But if you if you use a material that's inherently dense, it doesn't have all those issues.

And you do the best you can and you strive for perfection all through the process.


You let the chips fall where they may and you accept the material for what it is.

And if you do that and you, you believe in the material and your customer believes in the material and the customer believes in you, everybody's happy.



Yeah, that's so if that's my message to anybody about setting expectations is and even though we use these words like embrace or you know, whatever.


And it's not about like even to yourself.

It's not about apologizing to yourself for what it is.

It's it's.

And I even hate using the word I was going to say accept because sometimes accepting is like I guess this is what no, man.


I mean like step on a soapbox for a minute and be like, dude, this is what I do and This is why I do it.

And once anybody can get that into their soul again, don't, you know, if you're not trying to become your own salesman, But once you've done that, that's when you'll take everything to new heights, new heights.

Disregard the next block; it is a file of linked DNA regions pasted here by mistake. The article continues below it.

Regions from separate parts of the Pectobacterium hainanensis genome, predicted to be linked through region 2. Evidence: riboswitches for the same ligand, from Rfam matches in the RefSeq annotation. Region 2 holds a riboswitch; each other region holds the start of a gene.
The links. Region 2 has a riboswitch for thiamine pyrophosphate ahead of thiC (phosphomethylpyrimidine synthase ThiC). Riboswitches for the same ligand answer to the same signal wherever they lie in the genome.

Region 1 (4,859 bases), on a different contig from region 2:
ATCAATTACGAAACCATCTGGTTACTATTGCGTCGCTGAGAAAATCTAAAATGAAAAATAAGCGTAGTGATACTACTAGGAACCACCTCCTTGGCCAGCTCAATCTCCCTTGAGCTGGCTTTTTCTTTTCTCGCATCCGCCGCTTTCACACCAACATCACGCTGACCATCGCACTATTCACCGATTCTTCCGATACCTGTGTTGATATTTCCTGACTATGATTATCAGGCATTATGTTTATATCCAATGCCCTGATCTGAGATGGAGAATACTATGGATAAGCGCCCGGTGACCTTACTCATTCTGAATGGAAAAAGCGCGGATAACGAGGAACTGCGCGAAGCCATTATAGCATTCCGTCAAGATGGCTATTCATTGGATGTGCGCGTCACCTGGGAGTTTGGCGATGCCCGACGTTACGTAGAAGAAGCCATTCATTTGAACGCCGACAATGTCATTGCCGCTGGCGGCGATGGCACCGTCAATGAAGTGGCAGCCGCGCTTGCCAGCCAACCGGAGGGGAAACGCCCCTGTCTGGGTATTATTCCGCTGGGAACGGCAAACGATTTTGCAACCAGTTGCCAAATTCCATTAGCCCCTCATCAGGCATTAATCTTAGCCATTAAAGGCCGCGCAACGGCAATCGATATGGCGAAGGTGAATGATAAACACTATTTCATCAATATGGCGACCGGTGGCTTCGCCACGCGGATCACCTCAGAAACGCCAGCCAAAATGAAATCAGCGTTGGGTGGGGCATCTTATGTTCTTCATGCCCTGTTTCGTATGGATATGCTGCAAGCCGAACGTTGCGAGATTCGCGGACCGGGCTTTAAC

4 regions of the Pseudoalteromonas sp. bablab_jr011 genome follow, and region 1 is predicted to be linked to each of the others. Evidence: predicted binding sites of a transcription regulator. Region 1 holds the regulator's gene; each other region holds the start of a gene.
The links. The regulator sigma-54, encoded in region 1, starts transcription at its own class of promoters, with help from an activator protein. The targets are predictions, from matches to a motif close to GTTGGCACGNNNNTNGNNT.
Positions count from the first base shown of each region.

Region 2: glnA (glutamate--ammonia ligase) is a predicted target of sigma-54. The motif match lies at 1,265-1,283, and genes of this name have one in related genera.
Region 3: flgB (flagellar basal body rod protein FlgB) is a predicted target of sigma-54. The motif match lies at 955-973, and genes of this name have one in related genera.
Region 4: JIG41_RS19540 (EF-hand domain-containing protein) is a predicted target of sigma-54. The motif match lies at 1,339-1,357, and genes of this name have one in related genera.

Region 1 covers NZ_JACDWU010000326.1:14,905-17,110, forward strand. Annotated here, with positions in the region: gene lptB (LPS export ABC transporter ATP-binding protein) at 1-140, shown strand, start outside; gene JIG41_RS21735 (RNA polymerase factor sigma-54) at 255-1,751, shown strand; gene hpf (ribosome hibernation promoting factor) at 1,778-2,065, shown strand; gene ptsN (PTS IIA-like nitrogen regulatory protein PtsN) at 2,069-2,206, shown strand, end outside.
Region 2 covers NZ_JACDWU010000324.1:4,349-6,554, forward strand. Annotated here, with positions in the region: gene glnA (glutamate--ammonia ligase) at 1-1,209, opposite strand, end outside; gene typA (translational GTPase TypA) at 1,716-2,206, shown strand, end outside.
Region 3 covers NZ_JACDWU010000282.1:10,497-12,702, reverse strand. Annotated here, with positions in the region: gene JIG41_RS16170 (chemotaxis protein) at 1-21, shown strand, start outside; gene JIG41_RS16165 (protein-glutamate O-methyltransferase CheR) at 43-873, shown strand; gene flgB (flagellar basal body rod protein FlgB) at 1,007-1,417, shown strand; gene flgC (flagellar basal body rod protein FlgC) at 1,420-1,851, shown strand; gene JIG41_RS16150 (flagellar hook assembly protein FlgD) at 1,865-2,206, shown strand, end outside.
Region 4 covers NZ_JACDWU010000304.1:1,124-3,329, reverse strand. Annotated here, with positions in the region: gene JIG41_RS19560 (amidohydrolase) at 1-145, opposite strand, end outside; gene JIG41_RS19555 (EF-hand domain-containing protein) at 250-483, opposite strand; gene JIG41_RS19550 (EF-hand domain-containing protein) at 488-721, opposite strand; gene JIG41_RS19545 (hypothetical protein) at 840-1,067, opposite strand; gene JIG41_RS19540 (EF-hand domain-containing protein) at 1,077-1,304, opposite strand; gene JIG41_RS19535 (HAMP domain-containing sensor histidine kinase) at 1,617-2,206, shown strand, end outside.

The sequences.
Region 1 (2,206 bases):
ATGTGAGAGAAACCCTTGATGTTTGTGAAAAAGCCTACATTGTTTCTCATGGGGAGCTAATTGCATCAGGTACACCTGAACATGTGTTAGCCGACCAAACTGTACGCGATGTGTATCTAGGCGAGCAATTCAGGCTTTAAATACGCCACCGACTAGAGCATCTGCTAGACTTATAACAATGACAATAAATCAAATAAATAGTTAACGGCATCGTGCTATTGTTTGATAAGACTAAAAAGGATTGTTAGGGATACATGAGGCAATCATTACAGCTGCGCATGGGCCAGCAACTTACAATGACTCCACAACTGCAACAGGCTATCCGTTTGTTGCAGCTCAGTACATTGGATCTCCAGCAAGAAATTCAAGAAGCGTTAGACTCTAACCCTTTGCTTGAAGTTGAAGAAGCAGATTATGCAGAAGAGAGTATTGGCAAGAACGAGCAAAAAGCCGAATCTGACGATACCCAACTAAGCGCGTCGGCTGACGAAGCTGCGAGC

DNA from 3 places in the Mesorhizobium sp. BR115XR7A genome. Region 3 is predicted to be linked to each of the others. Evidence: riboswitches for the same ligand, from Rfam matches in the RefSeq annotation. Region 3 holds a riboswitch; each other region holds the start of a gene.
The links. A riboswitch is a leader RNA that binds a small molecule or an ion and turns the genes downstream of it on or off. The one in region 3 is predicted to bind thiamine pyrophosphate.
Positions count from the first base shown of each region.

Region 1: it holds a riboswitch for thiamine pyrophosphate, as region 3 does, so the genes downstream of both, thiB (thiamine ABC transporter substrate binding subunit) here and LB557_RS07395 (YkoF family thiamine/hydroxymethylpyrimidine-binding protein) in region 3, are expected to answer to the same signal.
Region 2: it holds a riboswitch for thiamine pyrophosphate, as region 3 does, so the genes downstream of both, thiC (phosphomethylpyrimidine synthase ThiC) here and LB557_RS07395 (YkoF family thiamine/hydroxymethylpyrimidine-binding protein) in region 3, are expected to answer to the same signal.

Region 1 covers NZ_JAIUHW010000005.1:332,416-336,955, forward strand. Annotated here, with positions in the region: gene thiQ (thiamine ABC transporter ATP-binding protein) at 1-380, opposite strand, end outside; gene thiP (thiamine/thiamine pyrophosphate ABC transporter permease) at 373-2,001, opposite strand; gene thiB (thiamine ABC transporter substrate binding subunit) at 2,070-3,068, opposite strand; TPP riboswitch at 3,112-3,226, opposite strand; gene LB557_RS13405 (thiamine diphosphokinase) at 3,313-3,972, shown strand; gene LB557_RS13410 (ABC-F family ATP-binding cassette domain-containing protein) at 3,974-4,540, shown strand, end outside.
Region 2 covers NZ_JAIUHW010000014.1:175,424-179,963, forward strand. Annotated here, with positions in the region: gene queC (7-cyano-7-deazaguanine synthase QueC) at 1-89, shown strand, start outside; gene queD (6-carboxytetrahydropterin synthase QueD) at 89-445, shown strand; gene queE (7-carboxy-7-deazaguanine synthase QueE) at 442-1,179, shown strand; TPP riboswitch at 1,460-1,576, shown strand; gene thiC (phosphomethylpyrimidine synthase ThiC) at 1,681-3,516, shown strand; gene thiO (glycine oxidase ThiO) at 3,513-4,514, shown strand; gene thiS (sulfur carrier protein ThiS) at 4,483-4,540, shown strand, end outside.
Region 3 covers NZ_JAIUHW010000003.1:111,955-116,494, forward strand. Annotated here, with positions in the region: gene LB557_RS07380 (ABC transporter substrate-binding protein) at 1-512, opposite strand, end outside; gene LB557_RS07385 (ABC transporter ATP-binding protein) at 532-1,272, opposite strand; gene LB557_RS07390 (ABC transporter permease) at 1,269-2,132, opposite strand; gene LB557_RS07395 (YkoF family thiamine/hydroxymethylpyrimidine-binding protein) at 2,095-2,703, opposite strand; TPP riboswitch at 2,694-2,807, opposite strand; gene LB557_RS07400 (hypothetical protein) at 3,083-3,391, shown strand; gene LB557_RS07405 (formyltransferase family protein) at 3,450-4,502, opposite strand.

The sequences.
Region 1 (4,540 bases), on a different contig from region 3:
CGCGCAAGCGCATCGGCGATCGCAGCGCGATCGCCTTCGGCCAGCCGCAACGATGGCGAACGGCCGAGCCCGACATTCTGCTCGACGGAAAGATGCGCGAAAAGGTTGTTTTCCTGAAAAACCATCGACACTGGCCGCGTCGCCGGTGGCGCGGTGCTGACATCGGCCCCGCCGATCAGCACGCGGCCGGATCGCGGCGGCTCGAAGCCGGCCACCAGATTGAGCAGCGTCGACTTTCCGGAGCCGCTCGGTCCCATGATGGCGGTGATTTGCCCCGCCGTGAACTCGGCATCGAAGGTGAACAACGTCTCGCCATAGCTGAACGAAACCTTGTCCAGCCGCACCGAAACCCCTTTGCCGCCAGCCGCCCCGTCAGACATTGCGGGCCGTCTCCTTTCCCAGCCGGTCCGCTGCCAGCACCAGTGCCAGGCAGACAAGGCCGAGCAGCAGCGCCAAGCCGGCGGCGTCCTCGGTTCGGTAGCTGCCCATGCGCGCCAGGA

I know that's definitely what I've seen throughout my career.

Customer bases, you know, square foot prices, you know, things that jump significantly, who I'm doing it for, what they love and why they love it.

And then with that all I keep bringing the psychological side of it.


I love it.

I love it.

And I love that I'm doing it for them because they're like, yeah, yeah, yeah.

And it's it's it's a completely enlightening moment for all of us, and a very freeing moment when you can get to that point.


You know, I I told about this countertop.

I don't know.

I I remember telling the story.

I just remember which podcast it was on.

But the last story I'll tell that relates to this was I had a customer come to me and he wanted a countertop for his restaurant in Scottsdale called Sumo Maya and is this Asian fusion.


And he wanted he he lived in Mexico City as well.

He lived in Phoenix or Scottsdale in in Mexico City and he'd seen all this really rough concrete in Mexico that he loved.

And so the designer, and I remember him, his name was Jeff Lowe, really good designer.


He did a lot of really cool restaurants and and bars and things in Scottsdale.

But Jeff Lowe brought the client down to my shop in Tempe and the client came in.

He's like, here's what I want.

I want like broken hedges and exposed rebar and like, no, no, no, no, no, no.

That's Mickey Mouse.


That's faux.

That's fake.

I do not do fake.

I'm not gonna take chains and beat the concrete and do all that kind of stuff.

I don't do that.